Assisted Suicide & Euthanasia
What is Euthanasia?
Euthanasia is the act of intentionally, knowingly and directly causing the death of a patient. If someone other than the person who dies performs the last act, euthanasia has occurred. For example, if a person administers a lethal injection or puts a plastic bag over a patient’s head to suffocate him/her, euthanasia has taken place. Euthanasia is sometimes called aid-in-dying, mercy killing, death with dignity, etc.
What is Assisted Suicide?
Assisted suicide is the act of intentionally, knowingly and directly providing the means of death to another person so that the person can use that means to commit suicide. If the person who dies performs the last act, assisted suicide has occurred.
For example, if a doctor writes a prescription for an intentional overdose of drugs for a patient to use to commit suicide and if the patient who dies performs the last act (the act of swallowing), assisted suicide has taken place.
Assisted-suicide is sometimes called “aid-in-dying,” “death with dignity,” “physician-assisted death,” etc.
We believe that neither consent nor motive changes the reality that both assisted suicide and euthanasia involve killing another human being. Killing the patient should never be the treatment for suffering.
Dr. Paul V. Adams of Manitoba Physicians for Life, describes what many view as the fundamental moral or ethical difference between acts of withholding and withdrawing and acts of euthanasia:
There is an essential difference between causing one to die, which is euthanasia, helping one to die, which would be assisted suicide, and allowing natural death to occur, which I referred to as withholding or withdrawing treatment. Frequently, there is confusion regarding the third category, that is, allowing natural death to occur when death is inevitable, and there is no clinical or ethical reason to intervene. This is not euthanasia. It is both morally and ethically acceptable and it should continue to be legally acceptable.
Dr. Paul V. Adams of Manitoba Physicians for Life, Witness to the Special Senate Committee, 1995
An advance directive is a document by which a person makes provisions for health care decisions in the event that, in the future, he/she becomes unable to make those decisions. There are two main types of advance directive – the “Living Will” and the “Durable Power of Attorney for Health Care.” There are also combination advance directives which are hybrid documents that combine elements of the Living Will with those of the Durable Power of Attorney. To be valid, an advance directive must comply with the law of the province in which it was signed.
A Living Will is the oldest type of health care advance directive. It is a signed, witnessed (or notarized) document. Most Living Wills instruct an attending physician to withhold or withdraw medical interventions from its signer if he/she is in a terminal or irreversible condition and is unable to make decisions about medical treatment.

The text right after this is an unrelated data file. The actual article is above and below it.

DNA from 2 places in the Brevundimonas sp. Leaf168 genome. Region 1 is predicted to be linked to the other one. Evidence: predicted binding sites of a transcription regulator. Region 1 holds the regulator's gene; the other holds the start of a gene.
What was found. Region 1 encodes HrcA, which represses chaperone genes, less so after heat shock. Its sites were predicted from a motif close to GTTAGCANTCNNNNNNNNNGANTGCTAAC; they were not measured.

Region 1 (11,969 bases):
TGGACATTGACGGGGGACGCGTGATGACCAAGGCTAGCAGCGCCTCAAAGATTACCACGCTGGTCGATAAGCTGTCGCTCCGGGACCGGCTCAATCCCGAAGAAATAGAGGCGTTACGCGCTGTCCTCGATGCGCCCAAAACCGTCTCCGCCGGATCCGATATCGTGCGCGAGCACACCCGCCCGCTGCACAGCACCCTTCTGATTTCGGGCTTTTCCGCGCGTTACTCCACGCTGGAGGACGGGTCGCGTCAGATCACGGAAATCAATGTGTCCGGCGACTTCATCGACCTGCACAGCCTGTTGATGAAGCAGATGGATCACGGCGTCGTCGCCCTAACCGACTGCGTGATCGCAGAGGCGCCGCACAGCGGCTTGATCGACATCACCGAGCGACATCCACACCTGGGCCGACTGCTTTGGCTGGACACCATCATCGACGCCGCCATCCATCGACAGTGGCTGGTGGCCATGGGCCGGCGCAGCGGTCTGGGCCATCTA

Since an attending physician who may be unfamiliar with the signer’s wishes and values has the power and authority to carry out the signer’s directive, certain terms contained in the document may be interpreted by the physician in a manner that was not intended by the signer. Family members and others who are familiar with the signer’s values and wishes have no legal standing to interpret the meaning of the Living Will.
A Living Will may also be called a “Directive,” “Declaration,” “Individual Health Care Instruction,” etc.
Alliance for Life Ontario has made available the resource, Advance Directives and Living Wills, What are the Pitfalls, An Ontario, Canada Perspective and The LyfePRESERVER, a Protective Advance Directive and Power of Attorney for Personal Care. To order, select the item and click on the Buy Now Button. You do not need a Pay Pal account. Simply use your credit card.
What is the law in Canada concerning euthanasia and assisted suicide?
The Canadian Criminal Code does not address euthanasia. Killing a person is addressed under Homicide Section 222, Murder Section 229, Manslaughter Section 224, Punishment for Murder, Section 235, and Punishment for Manslaughter Section 236. Assisted Suicide is directly addressed under Counselling or Aiding Suicide, Section 241 and Administering Noxious Thing, Section 245.
Click here for Relevant Provisions of the Criminal Code and the Civil Code: regarding Euthanasia, Assisted Suicide, Withholding and Withdrawing Treatment and Pain Control and Sedation Practices.
Click here for Chronology of Major Canadian Developments and Events, 1972-1995 (Please note that update for 1996- present will be forthcoming.)
** The following links provide a comprehensive overview of the events and opinions surrounding the issue of euthanasia and assisted suicide, withdrawal and withholding of treatment, pain management and sedation. Alliance for Life Ontario does not necessarily agree with everything presented in these reports. We provide them for your research.
Click here for the Senate Committee Report, 1995 The Special Senate Committee on Euthanasia and Assisted Suicide Of Life and Death – Final Report, June 1995
Click here for the Final Senate Committee Report, 2000, Quality End-of-Life Care: The Right of Every Canadian Subcommittee to update “Of Life and Death.”
There currently is a bill before the house to legalize assisted suicide and euthanasia. Click here to see the Bill C-384, An act to amend the Criminal Code(right to die with dignity). Click here (pdf) for analysis of Bill C-384.
Click here for a summary of Bill C-384
Euthanasia Prevention Coalition
Terri Schindler Schiavo Foundation
Not Dead Yet
Canadian Physicians for Life
International Anti-Euthanasia Task Force
Human Life Matters
Physicians for Compassionate Care Education Foundation